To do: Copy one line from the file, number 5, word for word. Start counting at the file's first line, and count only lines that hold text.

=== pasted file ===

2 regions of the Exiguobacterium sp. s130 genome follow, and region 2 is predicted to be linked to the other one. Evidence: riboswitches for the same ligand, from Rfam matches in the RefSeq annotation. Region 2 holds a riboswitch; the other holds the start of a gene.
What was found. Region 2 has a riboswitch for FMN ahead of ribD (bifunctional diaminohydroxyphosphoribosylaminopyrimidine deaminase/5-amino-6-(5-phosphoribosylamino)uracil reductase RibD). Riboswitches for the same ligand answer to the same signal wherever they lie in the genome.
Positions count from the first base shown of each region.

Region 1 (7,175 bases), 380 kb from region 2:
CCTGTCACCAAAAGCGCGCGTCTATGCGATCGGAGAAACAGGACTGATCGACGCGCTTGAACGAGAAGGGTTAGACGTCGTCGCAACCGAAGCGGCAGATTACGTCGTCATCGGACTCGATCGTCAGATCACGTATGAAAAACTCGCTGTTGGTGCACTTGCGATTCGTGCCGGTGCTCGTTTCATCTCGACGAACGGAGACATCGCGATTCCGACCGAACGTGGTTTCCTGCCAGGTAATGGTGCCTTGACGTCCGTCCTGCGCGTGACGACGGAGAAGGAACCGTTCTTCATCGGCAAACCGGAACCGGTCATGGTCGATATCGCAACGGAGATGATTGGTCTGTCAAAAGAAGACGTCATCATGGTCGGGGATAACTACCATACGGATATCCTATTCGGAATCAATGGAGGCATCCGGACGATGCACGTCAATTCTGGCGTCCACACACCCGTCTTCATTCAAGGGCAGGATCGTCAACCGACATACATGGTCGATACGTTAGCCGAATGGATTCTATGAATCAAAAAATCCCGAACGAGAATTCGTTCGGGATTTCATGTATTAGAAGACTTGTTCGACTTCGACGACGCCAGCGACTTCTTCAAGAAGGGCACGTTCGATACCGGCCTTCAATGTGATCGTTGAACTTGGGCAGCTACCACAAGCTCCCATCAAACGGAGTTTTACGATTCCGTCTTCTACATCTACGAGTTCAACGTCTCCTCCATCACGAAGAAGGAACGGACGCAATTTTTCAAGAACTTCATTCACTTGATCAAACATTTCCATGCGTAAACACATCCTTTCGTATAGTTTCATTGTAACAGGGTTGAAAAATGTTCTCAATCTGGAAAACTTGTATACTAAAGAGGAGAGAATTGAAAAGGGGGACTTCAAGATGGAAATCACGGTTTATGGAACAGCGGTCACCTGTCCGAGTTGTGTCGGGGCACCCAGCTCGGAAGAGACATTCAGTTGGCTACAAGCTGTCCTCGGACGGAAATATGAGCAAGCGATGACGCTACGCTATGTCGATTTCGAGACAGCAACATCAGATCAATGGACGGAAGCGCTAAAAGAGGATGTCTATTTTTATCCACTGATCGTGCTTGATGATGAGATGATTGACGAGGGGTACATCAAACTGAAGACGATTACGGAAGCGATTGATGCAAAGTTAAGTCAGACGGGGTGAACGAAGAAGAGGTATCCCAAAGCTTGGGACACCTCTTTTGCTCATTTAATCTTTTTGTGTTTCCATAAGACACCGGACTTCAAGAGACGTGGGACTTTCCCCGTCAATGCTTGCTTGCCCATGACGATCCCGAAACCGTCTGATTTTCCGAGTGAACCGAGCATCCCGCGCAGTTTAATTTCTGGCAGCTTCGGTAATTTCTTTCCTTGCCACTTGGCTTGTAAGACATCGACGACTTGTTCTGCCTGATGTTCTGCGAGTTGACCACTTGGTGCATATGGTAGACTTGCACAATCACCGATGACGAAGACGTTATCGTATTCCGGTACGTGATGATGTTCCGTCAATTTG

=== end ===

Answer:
CCTGTCACCAAAAGCGCGCGTCTATGCGATCGGAGAAACAGGACTGATCGACGCGCTTGAACGAGAAGGGTTAGACGTCGTCGCAACCGAAGCGGCAGATTACGTCGTCATCGGACTCGATCGTCAGATCACGTATGAAAAACTCGCTGTTGGTGCACTTGCGATTCGTGCCGGTGCTCGTTTCATCTCGACGAACGGAGACATCGCGATTCCGACCGAACGTGGTTTCCTGCCAGGTAATGGTGCCTTGACGTCCGTCCTGCGCGTGACGACGGAGAAGGAACCGTTCTTCATCGGCAAACCGGAACCGGTCATGGTCGATATCGCAACGGAGATGATTGGTCTGTCAAAAGAAGACGTCATCATGGTCGGGGATAACTACCATACGGATATCCTATTCGGAATCAATGGAGGCATCCGGACGATGCACGTCAATTCTGGCGTCCACACACCCGTCTTCATTCAAGGGCAGGATCGTCAACCGACATACATGGTCGATACGTTAGCCGAATGGATTCTATGAATCAAAAAATCCCGAACGAGAATTCGTTCGGGATTTCATGTATTAGAAGACTTGTTCGACTTCGACGACGCCAGCGACTTCTTCAAGAAGGGCACGTTCGATACCGGCCTTCAATGTGATCGTTGAACTTGGGCAGCTACCACAAGCTCCCATCAAACGGAGTTTTACGATTCCGTCTTCTACATCTACGAGTTCAACGTCTCCTCCATCACGAAGAAGGAACGGACGCAATTTTTCAAGAACTTCATTCACTTGATCAAACATTTCCATGCGTAAACACATCCTTTCGTATAGTTTCATTGTAACAGGGTTGAAAAATGTTCTCAATCTGGAAAACTTGTATACTAAAGAGGAGAGAATTGAAAAGGGGGACTTCAAGATGGAAATCACGGTTTATGGAACAGCGGTCACCTGTCCGAGTTGTGTCGGGGCACCCAGCTCGGAAGAGACATTCAGTTGGCTACAAGCTGTCCTCGGACGGAAATATGAGCAAGCGATGACGCTACGCTATGTCGATTTCGAGACAGCAACATCAGATCAATGGACGGAAGCGCTAAAAGAGGATGTCTATTTTTATCCACTGATCGTGCTTGATGATGAGATGATTGACGAGGGGTACATCAAACTGAAGACGATTACGGAAGCGATTGATGCAAAGTTAAGTCAGACGGGGTGAACGAAGAAGAGGTATCCCAAAGCTTGGGACACCTCTTTTGCTCATTTAATCTTTTTGTGTTTCCATAAGACACCGGACTTCAAGAGACGTGGGACTTTCCCCGTCAATGCTTGCTTGCCCATGACGATCCCGAAACCGTCTGATTTTCCGAGTGAACCGAGCATCCCGCGCAGTTTAATTTCTGGCAGCTTCGGTAATTTCTTTCCTTGCCACTTGGCTTGTAAGACATCGACGACTTGTTCTGCCTGATGTTCTGCGAGTTGACCACTTGGTGCATATGGTAGACTTGCACAATCACCGATGACGAAGACGTTATCGTATTCCGGTACGTGATGATGTTCCGTCAATTTG